Many pets love outdoor time, but be sure to follow these tips to keep your pets safe in the Florida heat.

From overheating in the scorching sun to dehydration, the spring and summer months can be harmful to your pets if you aren’t aware and don’t prepare for the soaring temperatures.

Here are a few do’s and don’ts from Hillsborough County’s Animal Control Division of Code Enforcement to help keep you and your fuzzy companions safe throughout the summer.


  • Always keep water on hand wherever your pet is to avoid dehydration. Consider ice cubes or pet-friendly frozen treats. Watermelon and cucumber are also tasty summer treats for hydration.
  • Walk your pets in the early morning or late evening to avoid the full force of the sun and midday heat.
  • Water play with sprinklers, hoses and kiddie pools are fun ways to cool off if your pet enjoys the water.
  • Know the symptoms of heat stroke: excessive panting and drooling, weakness, disorientation and/or seizure.
  • Groom your dogs and cats to keep their coats light to allow for air circulation that will help regulate their body temperature. However, shaving a double-coated dog, such as golden retrievers or border collies, can be harmful.
  • Use pet-safe sunscreen on hairless and short-haired pets and pets with white coats. This protects their skin from sunburn.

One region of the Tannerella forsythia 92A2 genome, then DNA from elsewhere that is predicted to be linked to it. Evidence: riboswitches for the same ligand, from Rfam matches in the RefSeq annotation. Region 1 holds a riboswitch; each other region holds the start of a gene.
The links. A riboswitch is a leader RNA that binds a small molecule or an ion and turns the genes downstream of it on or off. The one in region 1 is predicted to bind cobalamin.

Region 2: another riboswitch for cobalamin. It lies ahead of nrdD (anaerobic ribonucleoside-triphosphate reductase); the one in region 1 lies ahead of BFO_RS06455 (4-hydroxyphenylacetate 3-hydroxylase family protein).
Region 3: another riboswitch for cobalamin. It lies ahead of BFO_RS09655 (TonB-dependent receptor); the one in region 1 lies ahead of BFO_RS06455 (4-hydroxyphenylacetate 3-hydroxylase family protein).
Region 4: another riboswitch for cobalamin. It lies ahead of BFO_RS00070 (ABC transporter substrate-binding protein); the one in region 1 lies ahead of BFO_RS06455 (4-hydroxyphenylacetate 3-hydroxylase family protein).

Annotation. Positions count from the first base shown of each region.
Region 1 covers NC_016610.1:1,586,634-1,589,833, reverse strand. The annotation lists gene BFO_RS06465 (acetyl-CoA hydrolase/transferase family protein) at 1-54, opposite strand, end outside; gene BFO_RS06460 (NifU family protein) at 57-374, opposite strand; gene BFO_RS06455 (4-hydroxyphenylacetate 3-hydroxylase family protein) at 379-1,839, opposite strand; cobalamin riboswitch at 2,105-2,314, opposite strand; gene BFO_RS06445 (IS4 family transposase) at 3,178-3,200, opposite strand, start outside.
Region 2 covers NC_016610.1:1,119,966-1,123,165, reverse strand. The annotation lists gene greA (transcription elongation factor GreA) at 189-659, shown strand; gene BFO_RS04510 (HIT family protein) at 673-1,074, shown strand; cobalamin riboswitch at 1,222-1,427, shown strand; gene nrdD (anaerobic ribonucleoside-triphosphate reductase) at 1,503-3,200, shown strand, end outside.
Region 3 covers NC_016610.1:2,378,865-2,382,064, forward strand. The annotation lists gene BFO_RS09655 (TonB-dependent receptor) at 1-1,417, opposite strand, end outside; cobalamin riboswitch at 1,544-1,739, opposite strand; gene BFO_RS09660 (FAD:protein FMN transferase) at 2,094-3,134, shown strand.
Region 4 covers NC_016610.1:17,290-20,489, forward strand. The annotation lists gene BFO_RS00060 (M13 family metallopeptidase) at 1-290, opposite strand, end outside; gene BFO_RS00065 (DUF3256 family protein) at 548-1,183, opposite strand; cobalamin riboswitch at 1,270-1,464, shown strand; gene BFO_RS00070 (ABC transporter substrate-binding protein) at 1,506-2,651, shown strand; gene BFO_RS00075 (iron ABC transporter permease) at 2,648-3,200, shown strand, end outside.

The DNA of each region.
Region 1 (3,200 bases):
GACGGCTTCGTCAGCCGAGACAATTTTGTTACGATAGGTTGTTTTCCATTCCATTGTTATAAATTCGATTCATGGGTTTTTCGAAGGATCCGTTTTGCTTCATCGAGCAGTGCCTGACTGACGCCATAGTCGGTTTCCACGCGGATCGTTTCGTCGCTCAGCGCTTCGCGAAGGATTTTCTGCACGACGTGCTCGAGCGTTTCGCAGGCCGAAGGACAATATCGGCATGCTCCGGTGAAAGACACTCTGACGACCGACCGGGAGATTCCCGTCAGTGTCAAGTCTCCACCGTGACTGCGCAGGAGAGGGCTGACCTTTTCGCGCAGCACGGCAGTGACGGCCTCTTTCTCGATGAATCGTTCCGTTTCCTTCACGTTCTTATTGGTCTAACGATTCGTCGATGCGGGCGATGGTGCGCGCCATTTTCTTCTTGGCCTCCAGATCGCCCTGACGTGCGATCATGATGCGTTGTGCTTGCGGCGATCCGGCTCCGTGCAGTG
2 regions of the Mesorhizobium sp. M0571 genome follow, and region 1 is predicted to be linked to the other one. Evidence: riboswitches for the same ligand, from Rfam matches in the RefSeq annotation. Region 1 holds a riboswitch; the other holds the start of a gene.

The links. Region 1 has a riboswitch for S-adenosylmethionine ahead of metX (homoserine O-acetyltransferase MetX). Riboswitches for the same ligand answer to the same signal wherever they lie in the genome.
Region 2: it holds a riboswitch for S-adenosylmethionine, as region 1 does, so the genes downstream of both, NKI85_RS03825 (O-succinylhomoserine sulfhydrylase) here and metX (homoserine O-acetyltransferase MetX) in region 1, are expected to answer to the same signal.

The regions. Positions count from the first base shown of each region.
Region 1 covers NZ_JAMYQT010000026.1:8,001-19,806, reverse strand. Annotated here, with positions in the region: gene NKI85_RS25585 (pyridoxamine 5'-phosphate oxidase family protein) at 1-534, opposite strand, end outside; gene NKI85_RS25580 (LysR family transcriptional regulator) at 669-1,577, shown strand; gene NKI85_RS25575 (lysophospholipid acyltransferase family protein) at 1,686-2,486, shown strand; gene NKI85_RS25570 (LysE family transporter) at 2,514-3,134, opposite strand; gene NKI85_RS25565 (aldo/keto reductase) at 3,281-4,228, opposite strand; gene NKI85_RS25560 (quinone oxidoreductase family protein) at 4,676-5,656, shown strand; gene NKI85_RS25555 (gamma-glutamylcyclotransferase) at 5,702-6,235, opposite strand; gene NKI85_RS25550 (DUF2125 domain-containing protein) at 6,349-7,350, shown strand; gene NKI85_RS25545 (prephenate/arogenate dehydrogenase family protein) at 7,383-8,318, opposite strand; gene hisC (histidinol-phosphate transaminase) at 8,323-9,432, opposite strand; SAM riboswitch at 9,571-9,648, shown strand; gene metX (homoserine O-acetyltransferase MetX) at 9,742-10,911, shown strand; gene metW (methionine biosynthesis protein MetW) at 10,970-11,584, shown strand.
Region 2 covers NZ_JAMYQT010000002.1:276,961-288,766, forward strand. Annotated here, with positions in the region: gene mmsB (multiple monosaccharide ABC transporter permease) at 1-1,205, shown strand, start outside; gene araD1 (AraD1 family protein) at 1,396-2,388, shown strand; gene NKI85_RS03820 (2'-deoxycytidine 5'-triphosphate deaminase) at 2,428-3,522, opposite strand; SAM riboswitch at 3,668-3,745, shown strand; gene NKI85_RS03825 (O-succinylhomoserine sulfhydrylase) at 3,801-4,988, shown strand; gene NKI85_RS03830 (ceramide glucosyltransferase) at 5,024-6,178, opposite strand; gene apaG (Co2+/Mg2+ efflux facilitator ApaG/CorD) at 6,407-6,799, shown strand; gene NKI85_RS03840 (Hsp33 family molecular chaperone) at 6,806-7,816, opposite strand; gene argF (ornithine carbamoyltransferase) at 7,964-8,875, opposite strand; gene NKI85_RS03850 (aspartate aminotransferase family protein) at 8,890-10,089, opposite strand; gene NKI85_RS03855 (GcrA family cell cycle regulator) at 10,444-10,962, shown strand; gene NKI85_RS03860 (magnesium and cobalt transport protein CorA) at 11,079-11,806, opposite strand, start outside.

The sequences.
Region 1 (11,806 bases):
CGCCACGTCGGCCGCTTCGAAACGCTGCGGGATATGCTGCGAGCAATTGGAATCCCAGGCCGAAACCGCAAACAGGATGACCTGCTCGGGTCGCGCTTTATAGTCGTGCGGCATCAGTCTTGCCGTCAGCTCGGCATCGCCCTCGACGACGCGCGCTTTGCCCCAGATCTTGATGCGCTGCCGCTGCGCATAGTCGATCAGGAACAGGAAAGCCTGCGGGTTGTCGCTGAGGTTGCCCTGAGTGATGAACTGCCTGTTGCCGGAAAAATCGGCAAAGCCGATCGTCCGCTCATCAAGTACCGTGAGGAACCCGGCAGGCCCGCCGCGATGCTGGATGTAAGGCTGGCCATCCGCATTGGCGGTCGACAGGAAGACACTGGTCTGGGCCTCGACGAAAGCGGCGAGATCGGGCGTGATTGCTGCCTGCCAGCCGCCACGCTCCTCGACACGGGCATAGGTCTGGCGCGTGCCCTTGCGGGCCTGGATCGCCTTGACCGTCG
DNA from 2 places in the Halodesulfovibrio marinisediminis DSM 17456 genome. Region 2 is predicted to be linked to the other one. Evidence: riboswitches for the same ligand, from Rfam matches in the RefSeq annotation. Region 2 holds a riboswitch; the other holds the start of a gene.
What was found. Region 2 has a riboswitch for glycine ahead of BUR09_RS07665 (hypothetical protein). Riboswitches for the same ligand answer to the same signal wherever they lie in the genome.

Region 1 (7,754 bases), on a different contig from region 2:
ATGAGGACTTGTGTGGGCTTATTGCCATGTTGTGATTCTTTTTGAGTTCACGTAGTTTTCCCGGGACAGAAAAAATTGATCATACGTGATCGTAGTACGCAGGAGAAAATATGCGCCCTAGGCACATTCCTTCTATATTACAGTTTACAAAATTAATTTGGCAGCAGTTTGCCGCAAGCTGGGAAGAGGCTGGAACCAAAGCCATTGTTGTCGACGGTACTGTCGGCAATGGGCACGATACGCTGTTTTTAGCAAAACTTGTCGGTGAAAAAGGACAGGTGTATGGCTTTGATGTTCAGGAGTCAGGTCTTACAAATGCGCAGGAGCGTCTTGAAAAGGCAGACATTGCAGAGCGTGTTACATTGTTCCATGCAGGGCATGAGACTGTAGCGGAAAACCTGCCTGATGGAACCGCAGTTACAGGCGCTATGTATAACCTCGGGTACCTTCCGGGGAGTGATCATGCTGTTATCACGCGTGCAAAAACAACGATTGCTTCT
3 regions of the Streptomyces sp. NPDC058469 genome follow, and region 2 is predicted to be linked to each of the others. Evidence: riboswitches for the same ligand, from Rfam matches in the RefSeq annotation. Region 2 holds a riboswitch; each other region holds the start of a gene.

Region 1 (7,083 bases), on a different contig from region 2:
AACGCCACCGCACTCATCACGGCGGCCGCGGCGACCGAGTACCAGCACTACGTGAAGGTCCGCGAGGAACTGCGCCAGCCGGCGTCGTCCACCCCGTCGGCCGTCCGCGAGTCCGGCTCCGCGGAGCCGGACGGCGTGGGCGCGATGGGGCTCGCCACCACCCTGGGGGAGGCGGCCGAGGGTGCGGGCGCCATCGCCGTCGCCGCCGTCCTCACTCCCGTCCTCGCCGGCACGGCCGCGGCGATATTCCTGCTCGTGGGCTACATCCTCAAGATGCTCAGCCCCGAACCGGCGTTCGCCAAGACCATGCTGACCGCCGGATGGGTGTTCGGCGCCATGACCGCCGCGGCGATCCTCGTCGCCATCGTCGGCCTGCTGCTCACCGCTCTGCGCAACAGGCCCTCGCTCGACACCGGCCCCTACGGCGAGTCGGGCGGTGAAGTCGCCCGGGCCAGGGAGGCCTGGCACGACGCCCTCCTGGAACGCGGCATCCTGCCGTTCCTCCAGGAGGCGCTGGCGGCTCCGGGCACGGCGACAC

• Monitor your pets around pools and large bodies of water so they don’t fall in and possibly drown. If you take your pets on a boat, have a pet life vest for each pet to wear.
  • Have a plan for your pets in case of disaster, like a hurricane.


  • Never leave your pet in a car unattended. Dogs and cats don’t sweat like humans, so they easily overheat and can die if left in the car at any time but especially in the hot summer months.
  • Don’t walk your pet on hot pavement, as it can burn their paws; early morning and evening is best.
  • Don’t shave a double-coated dog. Shaving them does not help keep them cool; it does the opposite. If your dog has a double coat or if you’re not sure what type of coat your dog has, consult your veterinarian.
  • Don’t forget your flea, tick and heartworm prevention medication. Fleas, ticks and mosquitoes thrive in hot temperatures, and dogs and cats can get sick from their bites.
  • Never let your pets drink any liquids from the ground. Leaked substances from cars and other sources, like antifreeze, can be extremely toxic.

If you think your pet is suffering from heatstroke:

  • Cool them by submerging them in water or spraying them with a hose. It is very important to cool the animal’s head, but be sure to keep water out of their airways. Put the animal in an air-conditioned vehicle, building or, at minimum, in the shade.
  • Call your veterinarian immediately.
  • To report an animal in danger or heat distress, immediately contact a law enforcement officer and call Code Enforcement’s Animal Control Division at 813-744-5660.

Visit for more information on keeping your pets safe and healthy.

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